Deerhurst: Police say cell hidden behind bookcase “wasn’t a secret”

An internal police investigation has decided that this cell hidden behind a hinged bookcase was not secret, and broke no rules

In-house police investigators have concluded that the jail cell carefully hidden behind a hinged bookcase at a police station was not “secret” — and has cleared officers involved of any wrongdoing.

Inspector General Alfegar Triambulo of the Philippine National Police-Internal Affairs Service (IAS) said imprisoning 12 undocumented suspects in the squalid, cramped cell did not violate any human rights or police regulations.

The illegal and unconstitutional holding pen was discovered last month during an unannounced inspection by the Commission of Human Rights (), a government watchdog.

Despite denials by the station chief that he was holding people in a hidden cell, an investigator’s tapping on the wooden back of a bookcase elicited cries of distress from people hidden behind it.

Nothing to see here: The bookcase that the cell was hidden behind

Once released (from the cell, but not from custody), they claimed that they had been kept locked up without toilet facilities for several days, and that their families had been extorted to pay cash for their release.

However, Mr Triambulo said his investigators found that the hidden prisoners at Raxabago Police Station, Tondo, showed no “visible signs” of torture, had been allowed visitors and were legally processed 18 hours after their arrest.

Immediately after they were found by the CHR inspectors, they were formally charged (presumably just minutes before the officers involved were about to complete this crucial paperwork).

“They did not see any human rights violation,” said Mr Triambul, speaking of his investigating team, “That was the result of the investigation.”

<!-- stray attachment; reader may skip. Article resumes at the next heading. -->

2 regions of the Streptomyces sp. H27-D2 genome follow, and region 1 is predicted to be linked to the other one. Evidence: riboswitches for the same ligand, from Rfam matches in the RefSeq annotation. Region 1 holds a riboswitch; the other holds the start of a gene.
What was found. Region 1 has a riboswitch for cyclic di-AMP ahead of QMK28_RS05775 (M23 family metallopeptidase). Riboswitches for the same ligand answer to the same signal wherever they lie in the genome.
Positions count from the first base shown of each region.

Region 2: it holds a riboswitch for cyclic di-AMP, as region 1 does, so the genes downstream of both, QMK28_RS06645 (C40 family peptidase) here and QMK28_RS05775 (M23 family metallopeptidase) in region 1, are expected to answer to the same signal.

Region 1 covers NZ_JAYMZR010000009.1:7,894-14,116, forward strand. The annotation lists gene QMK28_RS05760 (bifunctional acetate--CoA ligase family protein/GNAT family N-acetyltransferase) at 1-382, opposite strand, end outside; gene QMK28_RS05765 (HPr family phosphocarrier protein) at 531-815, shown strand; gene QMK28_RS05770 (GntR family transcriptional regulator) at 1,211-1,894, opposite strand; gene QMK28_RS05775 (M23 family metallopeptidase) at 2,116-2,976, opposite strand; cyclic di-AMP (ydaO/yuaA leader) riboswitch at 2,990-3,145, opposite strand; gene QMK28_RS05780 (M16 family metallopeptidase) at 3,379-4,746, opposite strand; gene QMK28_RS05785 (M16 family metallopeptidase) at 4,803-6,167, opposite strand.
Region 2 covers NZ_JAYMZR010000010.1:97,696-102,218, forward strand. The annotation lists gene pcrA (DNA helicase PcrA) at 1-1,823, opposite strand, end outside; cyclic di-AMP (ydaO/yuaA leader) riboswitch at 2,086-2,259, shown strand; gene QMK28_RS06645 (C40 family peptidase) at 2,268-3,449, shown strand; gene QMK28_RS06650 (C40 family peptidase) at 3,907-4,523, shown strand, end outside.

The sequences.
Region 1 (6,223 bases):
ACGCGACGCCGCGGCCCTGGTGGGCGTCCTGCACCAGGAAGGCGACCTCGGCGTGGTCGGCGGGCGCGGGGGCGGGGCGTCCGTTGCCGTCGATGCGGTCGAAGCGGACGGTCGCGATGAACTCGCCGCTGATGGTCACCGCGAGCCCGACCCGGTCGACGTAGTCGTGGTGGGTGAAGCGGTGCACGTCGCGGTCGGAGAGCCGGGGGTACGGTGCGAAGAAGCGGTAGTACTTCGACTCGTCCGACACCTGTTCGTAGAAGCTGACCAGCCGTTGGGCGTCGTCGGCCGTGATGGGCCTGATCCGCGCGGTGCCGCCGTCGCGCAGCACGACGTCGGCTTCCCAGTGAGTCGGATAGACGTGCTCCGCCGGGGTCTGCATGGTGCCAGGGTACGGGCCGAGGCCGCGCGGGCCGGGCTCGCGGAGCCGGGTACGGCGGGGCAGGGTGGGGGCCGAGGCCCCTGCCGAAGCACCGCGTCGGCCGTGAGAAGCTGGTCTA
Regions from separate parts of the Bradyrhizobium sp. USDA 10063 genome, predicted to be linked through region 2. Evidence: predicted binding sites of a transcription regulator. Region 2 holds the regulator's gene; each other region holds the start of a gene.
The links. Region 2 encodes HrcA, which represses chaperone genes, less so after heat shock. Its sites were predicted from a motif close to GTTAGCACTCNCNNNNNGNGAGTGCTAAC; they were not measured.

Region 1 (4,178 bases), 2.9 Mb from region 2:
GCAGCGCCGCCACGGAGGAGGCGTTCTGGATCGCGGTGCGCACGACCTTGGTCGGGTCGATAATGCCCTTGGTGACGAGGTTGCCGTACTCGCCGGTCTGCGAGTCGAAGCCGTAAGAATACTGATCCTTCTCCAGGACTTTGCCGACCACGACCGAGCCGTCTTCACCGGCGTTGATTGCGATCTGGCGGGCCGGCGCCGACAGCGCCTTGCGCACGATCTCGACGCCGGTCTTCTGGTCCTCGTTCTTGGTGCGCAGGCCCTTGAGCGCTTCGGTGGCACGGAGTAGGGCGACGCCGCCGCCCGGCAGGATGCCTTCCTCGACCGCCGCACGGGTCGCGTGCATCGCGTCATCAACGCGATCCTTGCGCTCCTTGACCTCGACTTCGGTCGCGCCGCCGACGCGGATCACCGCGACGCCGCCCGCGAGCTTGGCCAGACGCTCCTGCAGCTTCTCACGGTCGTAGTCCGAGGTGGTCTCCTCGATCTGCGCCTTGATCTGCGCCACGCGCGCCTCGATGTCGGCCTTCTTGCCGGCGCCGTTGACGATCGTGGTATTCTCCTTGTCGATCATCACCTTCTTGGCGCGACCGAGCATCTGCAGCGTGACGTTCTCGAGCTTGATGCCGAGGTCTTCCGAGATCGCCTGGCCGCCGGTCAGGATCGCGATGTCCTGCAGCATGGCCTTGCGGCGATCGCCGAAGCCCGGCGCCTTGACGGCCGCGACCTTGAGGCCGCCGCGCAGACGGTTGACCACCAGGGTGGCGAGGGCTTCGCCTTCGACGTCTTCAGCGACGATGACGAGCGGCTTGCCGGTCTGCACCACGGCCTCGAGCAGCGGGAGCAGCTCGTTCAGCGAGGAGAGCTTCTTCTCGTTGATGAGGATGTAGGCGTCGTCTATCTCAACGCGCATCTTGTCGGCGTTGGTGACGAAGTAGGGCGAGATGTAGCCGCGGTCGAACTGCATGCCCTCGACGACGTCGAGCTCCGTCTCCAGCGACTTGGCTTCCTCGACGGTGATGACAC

He also claimed that the cell-behind-the-bookcase was nothing more than a “holding cell” and that local baranguay [village] officials knew it existed.

“They got testimony [from the detainees’ relatives] and two barangay chairs even made a certification that the cell had existed publicly for a long time, so that means that is not secret detention,” he said.

After the initial “discovery” of the cell, national police chief Ronald issued an angry defence of his minions, denying any wrong-doing.

He then claimed the CHR were trying to embarrass the Duterte administration, before suggesting that the hidden cell was nothing more than a “creative solution” for temporary overcrowding.

He later retracted this denial and apologised. He then “relieving” station chief Robert Domingo and 12 members of his Drug Enforcement Unit.

He followed up by pledging a thorough audit of all the country’s many hundreds of police stations to check for any other hidden detention facilities.

It shouldn’t be a surprise that Ronald “Bato” dela Rosa could check every single police station in the Philippines in just one day – Santa delivers presents to every child in the world in just one night….

Remarkably, in just 24 hours, this exhaustive search was complete — and dela Rosa announced that the cell-behind-the-bookcase was one of a kind, giving his entire 160,000-strong force a clean bill of health.

In the interests of absolute transparency, he then asked Mr Triambulo to conduct a thorough investigation into the apparently “one-of-a-kind” case uncovered in Manila.

As well as issuing the justifications as outlined above, Mr Triambulo also accused the CHR of malpractice, saying the findings of their inspection — which was attended and recorded by several journalists — should have been kept under wraps until the police had completed their own internal investigations into the case.

He said: “What happened was even before the papers were completed, the CHR filed a case before the Ombudsman so immediately I directed the fact-finding team to give the results, which I had not seen at that time, to the Ombudsman because it might help.”

It’s good to know that the Philippines National Police () have such stringent and transparent internal mechanisms to uncover and punish wrongdoing in the ranks. It’s just a shame that meddling do-gooding “human rights” outsiders keep poking their noses in and making them look bad.

I mean, if people just took a step back, and thought about it a little, what could possibly be suspicious about holding a dozen undocumented prisoners in a makeshift cell carefully hidden behind a hinged bookshelf?

According to the PNP’s “painstaking and thorough” internal investigators, that’s just routine stuff (even though it hasn’t ever happened anywhere else, ever, of course).